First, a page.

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Demonetisation: Time to cash out real estate

Given the diversified nature and geographical spread of the real estate and various players involved, the impact of 500 and 100 rupees notes withdrawal may not be uniform in all segments.

Paresh Karia

The unexpected announcement by the government, withdrawing the 500 and 1000 rupees notes from circulation, has come as a rude shock for the real estate sector which was already going through a rough patch.

It’s a well-known fact that cash was widely used in real estate transactions. This sudden move will lead to drying up of liquidity and have a far reaching impact. There are many newspaper reports and experts who are claiming that the real estate price could go down as much as 30%. However, given the diversified nature and geographical spread of the real estate and various players involved, such generalization may not be appropriate. Let us dissect the impact of this announcement on the key segments/markets as well as various players in the real estate sector.

Primary Market

Primary market refers to the purchase of new property from the developer. This market is becoming more organised with the increasing share of branded/listed developers like Godrej, L&T, Oberoi, DLF, Shobha, Prestige etc., especially in tier 1 cities. Most of these developers have been accepting payments in cheque only and hence are not likely to be directly impacted. However, indirectly they may be impacted in the short run due to the negative sentiments which may lead to slowdown in sales. On the other hand, they now have a level playing field and a wider market since the buyers will not have option of going to other developers (mainly in unorganised sector) to deploy their cash.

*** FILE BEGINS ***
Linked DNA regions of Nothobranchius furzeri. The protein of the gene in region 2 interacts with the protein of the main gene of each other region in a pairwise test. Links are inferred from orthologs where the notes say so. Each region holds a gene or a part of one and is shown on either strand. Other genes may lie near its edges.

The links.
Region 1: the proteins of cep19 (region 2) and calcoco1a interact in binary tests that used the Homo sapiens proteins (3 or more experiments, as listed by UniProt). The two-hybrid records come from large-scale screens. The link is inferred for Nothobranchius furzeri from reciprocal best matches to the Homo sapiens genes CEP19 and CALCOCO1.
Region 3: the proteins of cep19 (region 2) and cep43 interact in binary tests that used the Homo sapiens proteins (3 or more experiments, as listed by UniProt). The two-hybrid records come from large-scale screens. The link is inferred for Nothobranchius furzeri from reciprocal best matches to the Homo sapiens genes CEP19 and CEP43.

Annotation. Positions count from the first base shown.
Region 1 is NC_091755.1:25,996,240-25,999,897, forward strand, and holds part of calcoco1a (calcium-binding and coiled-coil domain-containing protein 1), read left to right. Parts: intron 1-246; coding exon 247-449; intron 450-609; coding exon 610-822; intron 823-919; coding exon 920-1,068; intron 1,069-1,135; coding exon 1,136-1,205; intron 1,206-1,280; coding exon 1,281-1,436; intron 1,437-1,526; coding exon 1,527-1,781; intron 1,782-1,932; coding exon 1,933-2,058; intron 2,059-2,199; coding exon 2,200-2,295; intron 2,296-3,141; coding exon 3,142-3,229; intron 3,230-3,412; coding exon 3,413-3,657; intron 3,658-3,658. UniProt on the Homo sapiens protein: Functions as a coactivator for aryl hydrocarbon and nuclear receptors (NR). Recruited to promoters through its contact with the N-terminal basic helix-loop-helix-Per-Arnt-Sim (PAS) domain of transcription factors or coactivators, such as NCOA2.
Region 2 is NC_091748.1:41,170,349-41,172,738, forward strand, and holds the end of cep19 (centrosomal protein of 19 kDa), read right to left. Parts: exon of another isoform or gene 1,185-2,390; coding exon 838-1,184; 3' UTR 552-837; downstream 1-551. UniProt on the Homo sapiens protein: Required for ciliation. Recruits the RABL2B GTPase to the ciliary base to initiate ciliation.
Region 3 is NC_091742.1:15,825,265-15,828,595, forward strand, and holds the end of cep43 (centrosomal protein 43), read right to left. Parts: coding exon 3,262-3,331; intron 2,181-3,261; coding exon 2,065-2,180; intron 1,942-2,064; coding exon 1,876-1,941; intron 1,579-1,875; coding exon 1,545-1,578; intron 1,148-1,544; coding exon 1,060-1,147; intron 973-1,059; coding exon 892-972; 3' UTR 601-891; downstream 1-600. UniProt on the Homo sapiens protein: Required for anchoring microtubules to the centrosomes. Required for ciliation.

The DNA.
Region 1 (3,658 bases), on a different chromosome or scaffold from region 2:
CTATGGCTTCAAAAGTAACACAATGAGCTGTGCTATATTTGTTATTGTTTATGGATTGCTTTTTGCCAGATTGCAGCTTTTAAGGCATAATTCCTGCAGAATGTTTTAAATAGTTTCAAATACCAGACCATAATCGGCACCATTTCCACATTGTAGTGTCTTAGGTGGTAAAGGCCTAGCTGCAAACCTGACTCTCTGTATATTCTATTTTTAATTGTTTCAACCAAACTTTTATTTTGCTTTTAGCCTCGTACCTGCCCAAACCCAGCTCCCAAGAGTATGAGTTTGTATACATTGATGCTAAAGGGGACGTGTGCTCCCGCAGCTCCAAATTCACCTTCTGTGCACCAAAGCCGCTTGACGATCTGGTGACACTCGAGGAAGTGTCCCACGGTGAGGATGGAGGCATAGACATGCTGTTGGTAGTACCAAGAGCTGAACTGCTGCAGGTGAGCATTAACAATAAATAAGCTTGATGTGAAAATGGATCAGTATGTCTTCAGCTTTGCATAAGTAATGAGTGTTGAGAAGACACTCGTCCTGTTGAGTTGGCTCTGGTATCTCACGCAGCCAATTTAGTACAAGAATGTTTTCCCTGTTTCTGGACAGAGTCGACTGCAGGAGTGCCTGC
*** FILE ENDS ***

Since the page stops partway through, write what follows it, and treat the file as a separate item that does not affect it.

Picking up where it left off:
Secondary market

Secondary market refers to resale of property by an existing owner. Here dealing in cash is established practice. The sellers would general take some proportion of the sales consideration in cash to avoid capital gains tax and the buyer would also benefit due to lower stamp duty. The proportion of cash would be more in high value transactions and also in case of properties where the difference between the circle/ready reckoner rate and the market rate is high.

With these announcements, in the short term, the transaction in the secondary market will virtually come to a standstill as the sellers and buyers try to figure out how to close the deals. Eventually, sellers in need of funds may reluctantly come to term with the situation and accept payment (or large part of it) by cheque, while those having holding capacity may continue to wait till circumstances are more favourable. It is possible that sellers may also demand a higher price to compensate them for the increased capital gains tax liability.


Investors fall in two categories - those investing mainly with objective of deploying unaccounted cash and others investing with the objective of diversifying their portfolio and/or earning regular rental income.

The easiest and most preferred way of investing unaccounted money was deploying it in real estate. Many developers were more than willing to take cash by way of investment as well as loans from the investors. Now, this avenue is no longer available to the investors, at least in the short term. Hence they will be forced to regularise their investments which in turn will make more options like equity, mutual funds available to them.